Gas Company Shell Joins Effort to Build a European Fast-Charging Network
Shell's got a backup plan if gas stations become obsolete.
Royal Dutch Shell is joining a coalition of automakers working to build a network of electric car charging stations in Europe. Shell will provide station locations of Ionity, a joint venture of BMW, Daimler, Ford, and Volkswagen.
The oil company will host 80 charging stations by 2019, according to a Shell statement. The stations will be spread out across Europe, with locations in Austria, Belgium, Britain, Czech Republic, France, Hungary, The Netherlands, Poland, Slovakia, and Slovenia. The company is also planning to build 20 stations in Germany, according to Reuters.
The Ionity partners hope to build a total of 400 stations by 2020. They will be direct-current fast-charging stations capable of charging at up to 350 kilowatts. This will help facilitate longer trips by allowing electric car drivers to stop and charge in minutes as opposed to the hours it would take with conventional 240-volt Level 2 alternating-current charging stations. The high capacity of the Ionity stations will also future proof them against later generations of electric cars with larger battery packs and more powerful onboard chargers.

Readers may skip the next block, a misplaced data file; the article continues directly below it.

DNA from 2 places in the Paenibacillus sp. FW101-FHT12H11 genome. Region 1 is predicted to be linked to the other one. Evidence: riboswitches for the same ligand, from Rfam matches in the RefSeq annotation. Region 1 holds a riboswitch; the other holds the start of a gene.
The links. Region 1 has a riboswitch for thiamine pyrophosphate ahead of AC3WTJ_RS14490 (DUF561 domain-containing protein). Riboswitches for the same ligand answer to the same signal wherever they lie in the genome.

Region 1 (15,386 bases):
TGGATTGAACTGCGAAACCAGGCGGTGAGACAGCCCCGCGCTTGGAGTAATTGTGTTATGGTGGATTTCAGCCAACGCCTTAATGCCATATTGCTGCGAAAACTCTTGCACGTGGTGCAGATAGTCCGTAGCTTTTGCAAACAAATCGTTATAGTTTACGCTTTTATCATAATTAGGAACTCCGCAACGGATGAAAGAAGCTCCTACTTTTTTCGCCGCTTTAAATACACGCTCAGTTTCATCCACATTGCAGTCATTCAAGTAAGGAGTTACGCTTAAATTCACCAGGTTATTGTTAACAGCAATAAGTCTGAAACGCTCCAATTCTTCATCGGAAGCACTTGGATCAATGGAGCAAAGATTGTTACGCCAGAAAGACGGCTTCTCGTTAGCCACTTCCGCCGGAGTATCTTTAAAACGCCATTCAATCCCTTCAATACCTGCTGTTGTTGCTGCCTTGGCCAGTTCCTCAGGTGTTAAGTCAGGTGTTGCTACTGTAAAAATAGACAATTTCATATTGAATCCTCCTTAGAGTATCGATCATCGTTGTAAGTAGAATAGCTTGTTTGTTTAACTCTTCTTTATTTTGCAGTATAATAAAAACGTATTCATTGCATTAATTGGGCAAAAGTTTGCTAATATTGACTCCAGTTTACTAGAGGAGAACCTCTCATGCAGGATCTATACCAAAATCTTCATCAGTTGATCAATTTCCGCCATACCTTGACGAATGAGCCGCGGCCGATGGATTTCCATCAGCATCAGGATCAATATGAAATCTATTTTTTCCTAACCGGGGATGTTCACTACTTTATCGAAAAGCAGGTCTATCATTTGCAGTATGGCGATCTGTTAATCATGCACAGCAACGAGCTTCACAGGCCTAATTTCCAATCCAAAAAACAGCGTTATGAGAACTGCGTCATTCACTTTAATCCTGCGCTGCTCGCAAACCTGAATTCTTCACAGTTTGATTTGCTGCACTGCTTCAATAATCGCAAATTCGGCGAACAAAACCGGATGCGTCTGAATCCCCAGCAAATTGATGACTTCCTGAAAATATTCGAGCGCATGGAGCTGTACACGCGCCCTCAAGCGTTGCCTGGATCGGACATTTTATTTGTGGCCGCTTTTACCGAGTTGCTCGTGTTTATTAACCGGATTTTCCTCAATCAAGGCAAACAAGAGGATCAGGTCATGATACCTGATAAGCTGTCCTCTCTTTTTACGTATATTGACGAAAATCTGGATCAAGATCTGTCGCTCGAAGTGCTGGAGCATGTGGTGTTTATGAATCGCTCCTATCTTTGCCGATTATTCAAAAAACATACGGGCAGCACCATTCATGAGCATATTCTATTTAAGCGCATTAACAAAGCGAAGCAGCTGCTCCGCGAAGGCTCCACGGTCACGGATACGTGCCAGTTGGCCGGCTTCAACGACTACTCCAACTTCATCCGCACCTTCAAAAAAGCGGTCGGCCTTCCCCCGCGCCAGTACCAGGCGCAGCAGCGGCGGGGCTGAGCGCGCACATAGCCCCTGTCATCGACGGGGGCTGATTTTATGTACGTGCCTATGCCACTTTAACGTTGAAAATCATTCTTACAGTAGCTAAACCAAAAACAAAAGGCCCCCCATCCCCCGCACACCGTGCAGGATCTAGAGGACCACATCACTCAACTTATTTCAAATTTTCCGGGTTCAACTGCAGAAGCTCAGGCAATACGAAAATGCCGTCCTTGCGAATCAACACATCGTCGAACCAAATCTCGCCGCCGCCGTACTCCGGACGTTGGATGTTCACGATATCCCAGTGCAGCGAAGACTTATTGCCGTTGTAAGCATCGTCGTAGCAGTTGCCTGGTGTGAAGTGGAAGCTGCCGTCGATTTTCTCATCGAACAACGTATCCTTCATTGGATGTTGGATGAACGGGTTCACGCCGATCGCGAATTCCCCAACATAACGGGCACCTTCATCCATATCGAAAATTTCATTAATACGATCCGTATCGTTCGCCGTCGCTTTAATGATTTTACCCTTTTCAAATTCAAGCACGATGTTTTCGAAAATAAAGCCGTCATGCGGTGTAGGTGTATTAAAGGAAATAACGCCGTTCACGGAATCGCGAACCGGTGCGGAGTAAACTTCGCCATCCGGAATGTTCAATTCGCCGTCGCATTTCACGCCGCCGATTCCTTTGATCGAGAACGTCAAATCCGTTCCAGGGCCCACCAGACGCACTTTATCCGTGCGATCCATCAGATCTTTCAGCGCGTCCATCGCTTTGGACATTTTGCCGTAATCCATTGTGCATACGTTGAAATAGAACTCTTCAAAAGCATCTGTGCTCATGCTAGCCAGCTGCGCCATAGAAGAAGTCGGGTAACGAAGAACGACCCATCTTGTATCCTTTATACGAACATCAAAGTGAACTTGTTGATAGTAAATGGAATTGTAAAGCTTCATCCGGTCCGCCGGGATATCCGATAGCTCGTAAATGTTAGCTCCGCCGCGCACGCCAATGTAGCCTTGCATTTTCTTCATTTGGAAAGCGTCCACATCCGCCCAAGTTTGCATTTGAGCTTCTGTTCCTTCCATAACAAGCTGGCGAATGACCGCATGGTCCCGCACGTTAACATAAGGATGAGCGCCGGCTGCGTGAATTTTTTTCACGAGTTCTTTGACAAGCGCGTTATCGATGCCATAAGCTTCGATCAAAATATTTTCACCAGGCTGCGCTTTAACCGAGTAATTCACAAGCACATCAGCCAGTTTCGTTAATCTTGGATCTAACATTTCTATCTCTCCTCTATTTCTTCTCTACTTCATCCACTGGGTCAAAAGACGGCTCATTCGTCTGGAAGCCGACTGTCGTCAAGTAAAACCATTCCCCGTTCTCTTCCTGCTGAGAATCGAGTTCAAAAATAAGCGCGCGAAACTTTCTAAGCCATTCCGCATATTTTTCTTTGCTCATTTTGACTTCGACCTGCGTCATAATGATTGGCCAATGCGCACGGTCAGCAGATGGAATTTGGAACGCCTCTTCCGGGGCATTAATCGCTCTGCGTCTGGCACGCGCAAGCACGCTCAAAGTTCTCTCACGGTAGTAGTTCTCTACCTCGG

Shell announced plans to begin adding electric car charging stations in Europe earlier this year and is partnering with supplier Allego on the actual hardware. The company is also partnering with Toyota and Honda to build hydrogen stations in California and even enlisted BMW-owned Designworks to create a sleek design for future stations.
It may seem odd for an oil company to promote alternative energy, but Shell is likely trying to hedge its bets. The company estimates that electric cars will make up 10 percent of the global automobile fleet by 2025, eliminating demand for 800,000 barrels of oil per day. Fossil fuels are still Shell's main business, but if demand implodes, the company will have a backup plan.
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